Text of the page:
Species of moth that hasn't been seen since 1912 found at Detroit airport; larvae collected

·1 min read

DETROIT — Customs and Border Protection agents found a species of moth that hasn't been seen in the U.S. since 1912 at Detroit Metro Airport.

In September 2021, CBP agriculture specialists inspected an arriving passenger on a flight from the Philippines, according to a news release. The passenger brought seeds for medicinal tea in their personal baggage, and the specialists found insect exit holes in the seed pods.

After further analysis, the agency found moth larvae and pupae that eventually hatched into “very flashy” moths with raised patches of black bristles, the release said. Experts said this indicates the moths are members of the Pyralidae family.

Moths found at DTW have not been seen in the U.S. since 1912.
Moths found at DTW have not been seen in the U.S. since 1912.

Specialists were not able to discern more specifics about the type of moth, so they sent it to the U.S. Department of Agriculture.

More: World's oldest butterfly and moth fossils discovered in 200-million-year-old 'pond scum'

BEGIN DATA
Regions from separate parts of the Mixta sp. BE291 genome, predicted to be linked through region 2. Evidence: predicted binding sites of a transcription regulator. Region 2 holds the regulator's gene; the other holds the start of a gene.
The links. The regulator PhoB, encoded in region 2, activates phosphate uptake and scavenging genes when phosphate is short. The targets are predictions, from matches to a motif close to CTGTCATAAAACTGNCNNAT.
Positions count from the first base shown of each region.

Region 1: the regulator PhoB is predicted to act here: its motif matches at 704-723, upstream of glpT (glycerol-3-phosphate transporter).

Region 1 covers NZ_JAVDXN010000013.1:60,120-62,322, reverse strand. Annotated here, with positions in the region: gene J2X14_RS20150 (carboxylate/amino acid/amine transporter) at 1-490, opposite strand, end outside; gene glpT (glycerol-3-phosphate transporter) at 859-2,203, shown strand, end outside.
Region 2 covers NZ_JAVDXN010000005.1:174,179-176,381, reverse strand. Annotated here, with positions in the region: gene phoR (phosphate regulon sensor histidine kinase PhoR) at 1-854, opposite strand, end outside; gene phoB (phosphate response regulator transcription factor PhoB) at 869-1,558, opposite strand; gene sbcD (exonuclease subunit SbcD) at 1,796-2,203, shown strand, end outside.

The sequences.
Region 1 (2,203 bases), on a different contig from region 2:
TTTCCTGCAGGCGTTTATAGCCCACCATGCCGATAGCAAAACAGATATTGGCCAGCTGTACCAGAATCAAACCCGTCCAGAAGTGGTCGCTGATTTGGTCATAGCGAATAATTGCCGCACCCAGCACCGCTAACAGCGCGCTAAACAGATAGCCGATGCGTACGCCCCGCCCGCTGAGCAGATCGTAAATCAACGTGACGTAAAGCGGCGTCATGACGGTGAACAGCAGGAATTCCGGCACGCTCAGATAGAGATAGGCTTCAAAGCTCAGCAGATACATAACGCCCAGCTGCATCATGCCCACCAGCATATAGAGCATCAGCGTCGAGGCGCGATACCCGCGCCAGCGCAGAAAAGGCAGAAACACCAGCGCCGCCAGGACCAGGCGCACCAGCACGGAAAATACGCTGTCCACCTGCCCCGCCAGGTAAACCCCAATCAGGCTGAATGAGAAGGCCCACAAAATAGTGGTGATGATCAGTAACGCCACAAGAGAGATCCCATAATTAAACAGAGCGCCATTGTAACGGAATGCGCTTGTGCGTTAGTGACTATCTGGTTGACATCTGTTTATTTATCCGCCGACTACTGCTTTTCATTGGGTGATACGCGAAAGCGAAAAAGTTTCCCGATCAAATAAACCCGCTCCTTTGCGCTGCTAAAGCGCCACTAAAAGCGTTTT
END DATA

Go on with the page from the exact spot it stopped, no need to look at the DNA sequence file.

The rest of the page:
The USDA was able to confirm this was the first encounter of this species of moth since it was first described in 1912. This was also the first time that a larvae or pupae associated with this species had been collected, CBP said.

“This discovery is a testament to their important mission of identifying foreign pests and protecting America’s natural resources," said Port Director Robert Larkin.

What's everyone talking about?: Sign up for our trending newsletter today

Follow Emma Stein on Twitter @_emmastein.

This article originally appeared on Detroit Free Press: Species of moth that hasn't been seen since 1912 found in Detroit

Our goal is to create a safe and engaging place for users to connect over interests and passions. In order to improve our community experience, we are temporarily suspending article commenting